Monday, February 6, 2012 4:00 PM to 5:00 PM
Location: Engineering 2, Room 180
Hosted By Assistant Professor Qi Gong
Researchers are often interested in drawing inferences regarding the order between two experimental groups on the basis of multivariate response data. Since standard multivariate methods are designed for two sided alternatives they may not be ideal for testing for order between two groups. In this article we introduce the notion of the linear stochastic order and investigate its properties. Statistical theory and methodology are developed to both estimate the direction which best separates two arbitrary ordered distributions and to test for order between the two groups. The new methodology generalizes Roy's classical largest root test to the nonparametric setting and is applicable to random vectors with discrete and/or continuous components. The proposed methodology is illustrated using data obtained from a a 90-day pre-chronic rodent cancer bioassay study conducted by the National Toxicology Program (NTP). Not only is the proposed methodology more sensitive in detecting a dose-related increase in response, but is also simple to use.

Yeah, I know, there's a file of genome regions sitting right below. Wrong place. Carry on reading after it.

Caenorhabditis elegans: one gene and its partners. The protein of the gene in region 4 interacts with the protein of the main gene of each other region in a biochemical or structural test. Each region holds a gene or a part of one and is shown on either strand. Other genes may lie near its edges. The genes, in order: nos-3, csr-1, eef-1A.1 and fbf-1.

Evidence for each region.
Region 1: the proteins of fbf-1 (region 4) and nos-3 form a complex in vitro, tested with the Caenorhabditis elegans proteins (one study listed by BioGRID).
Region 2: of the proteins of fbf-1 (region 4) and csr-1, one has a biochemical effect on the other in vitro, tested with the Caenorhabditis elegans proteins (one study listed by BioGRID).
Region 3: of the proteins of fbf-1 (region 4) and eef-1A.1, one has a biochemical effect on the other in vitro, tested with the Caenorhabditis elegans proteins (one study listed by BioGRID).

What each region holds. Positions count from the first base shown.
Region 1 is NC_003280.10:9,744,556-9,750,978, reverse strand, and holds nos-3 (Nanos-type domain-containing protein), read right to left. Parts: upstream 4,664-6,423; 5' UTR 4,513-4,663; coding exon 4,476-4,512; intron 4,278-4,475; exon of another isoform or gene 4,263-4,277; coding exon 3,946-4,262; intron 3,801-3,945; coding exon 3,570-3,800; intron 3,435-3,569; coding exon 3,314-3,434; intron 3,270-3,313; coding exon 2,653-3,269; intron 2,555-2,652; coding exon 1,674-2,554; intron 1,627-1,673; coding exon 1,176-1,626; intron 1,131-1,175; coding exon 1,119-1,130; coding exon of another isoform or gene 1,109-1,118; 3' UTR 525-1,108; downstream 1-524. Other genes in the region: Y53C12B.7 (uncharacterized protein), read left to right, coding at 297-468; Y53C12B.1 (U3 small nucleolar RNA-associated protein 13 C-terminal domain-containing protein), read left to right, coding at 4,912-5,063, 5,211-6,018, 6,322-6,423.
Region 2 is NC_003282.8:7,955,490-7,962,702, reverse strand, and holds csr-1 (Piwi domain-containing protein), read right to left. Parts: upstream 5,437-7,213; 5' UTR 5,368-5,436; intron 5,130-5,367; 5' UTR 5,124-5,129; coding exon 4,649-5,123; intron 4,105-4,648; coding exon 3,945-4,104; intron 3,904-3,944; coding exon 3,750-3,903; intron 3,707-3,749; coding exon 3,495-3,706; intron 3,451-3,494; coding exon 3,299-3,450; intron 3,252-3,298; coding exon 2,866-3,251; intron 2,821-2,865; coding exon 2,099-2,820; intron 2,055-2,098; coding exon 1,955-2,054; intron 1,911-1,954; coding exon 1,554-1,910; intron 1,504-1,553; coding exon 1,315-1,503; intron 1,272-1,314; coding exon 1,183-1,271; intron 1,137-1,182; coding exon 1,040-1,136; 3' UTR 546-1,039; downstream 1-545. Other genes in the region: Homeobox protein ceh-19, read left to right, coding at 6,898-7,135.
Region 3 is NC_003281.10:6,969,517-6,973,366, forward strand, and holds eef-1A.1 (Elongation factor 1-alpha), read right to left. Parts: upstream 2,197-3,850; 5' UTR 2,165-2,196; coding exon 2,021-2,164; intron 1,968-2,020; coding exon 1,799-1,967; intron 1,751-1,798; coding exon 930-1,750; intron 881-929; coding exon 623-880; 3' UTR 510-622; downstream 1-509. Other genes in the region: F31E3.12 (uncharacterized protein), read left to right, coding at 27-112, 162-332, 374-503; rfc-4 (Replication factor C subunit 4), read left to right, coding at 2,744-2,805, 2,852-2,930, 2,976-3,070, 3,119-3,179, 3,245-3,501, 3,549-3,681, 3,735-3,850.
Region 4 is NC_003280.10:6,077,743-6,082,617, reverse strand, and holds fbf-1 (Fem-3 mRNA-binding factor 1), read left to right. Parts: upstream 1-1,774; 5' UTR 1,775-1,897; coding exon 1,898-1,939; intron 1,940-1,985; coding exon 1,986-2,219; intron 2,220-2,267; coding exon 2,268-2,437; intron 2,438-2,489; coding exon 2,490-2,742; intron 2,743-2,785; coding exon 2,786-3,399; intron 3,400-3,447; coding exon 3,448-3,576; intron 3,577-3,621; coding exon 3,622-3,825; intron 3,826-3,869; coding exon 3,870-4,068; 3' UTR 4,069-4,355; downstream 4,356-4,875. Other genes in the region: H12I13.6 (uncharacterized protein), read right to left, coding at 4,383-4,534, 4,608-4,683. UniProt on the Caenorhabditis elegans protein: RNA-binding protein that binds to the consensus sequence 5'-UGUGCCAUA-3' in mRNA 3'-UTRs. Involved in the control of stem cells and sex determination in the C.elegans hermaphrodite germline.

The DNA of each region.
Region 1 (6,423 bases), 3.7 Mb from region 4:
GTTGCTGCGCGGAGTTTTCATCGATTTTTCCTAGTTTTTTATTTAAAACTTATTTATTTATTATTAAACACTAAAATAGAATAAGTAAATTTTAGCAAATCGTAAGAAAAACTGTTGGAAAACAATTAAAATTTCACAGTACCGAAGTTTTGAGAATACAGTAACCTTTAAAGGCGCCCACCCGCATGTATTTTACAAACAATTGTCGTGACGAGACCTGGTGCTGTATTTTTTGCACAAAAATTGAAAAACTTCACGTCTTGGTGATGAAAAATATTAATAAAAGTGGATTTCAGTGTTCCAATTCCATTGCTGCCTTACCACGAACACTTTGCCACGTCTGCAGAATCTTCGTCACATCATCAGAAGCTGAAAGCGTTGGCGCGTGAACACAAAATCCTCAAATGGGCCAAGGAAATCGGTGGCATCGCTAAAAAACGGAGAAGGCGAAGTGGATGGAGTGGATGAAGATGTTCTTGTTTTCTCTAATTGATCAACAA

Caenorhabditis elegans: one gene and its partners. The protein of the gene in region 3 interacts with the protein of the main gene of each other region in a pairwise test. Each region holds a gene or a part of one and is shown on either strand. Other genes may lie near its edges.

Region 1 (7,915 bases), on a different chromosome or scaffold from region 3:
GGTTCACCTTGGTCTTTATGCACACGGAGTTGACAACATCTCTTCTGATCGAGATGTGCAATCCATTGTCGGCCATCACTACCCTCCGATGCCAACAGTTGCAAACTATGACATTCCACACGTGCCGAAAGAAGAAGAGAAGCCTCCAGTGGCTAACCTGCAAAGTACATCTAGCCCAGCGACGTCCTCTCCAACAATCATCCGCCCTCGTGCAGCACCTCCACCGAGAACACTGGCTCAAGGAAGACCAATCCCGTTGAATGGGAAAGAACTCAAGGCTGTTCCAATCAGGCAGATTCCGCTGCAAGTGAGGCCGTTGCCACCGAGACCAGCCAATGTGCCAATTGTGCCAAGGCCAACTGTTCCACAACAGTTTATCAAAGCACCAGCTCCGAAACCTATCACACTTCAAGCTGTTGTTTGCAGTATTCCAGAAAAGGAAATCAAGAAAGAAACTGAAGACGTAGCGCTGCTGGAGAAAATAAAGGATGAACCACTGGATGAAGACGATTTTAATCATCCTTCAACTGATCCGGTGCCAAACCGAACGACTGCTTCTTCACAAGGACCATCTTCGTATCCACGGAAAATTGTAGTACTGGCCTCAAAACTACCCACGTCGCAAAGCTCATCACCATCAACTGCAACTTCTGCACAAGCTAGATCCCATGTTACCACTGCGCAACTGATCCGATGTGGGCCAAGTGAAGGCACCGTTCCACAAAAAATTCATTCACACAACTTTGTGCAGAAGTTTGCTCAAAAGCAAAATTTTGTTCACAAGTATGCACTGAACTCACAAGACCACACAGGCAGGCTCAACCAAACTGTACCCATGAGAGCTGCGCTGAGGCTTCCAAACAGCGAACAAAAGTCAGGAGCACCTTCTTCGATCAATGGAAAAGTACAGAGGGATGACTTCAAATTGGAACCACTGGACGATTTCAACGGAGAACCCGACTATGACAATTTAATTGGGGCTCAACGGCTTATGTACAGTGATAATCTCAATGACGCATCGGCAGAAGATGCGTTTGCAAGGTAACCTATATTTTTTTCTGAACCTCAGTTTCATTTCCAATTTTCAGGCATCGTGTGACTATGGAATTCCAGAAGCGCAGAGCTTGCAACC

Ori is an Associate Professor of statistics at the University of Haifa where he has been on the faculty since late 1999. Ori received a doctorate in Biostatistics from Harvard in 1996 where his thesis advisor had been Marvin Zelen. He was a postdoc at Seattle's Fred Hutchinson Cancer Center and had also worked at Merck Research Labs in Rahway NJ. His research interest are in Order Restricted Inference, General Methodology in Biostatistics and especially case control studies, early detection (screening) programs and ROC methodology. His research has been funded by the Israeli Science Foundation, the Binational Science Foundation and the NIH. Ori has have held various service and organizational positions both within and outside of the University. For example, he headed the Biostatistics track in his department and has served as the secretary and treasurer of the Eastern Mediterranean Region (EMR) of the International Biometrics Society (IBS) and as the IBS's general secretary.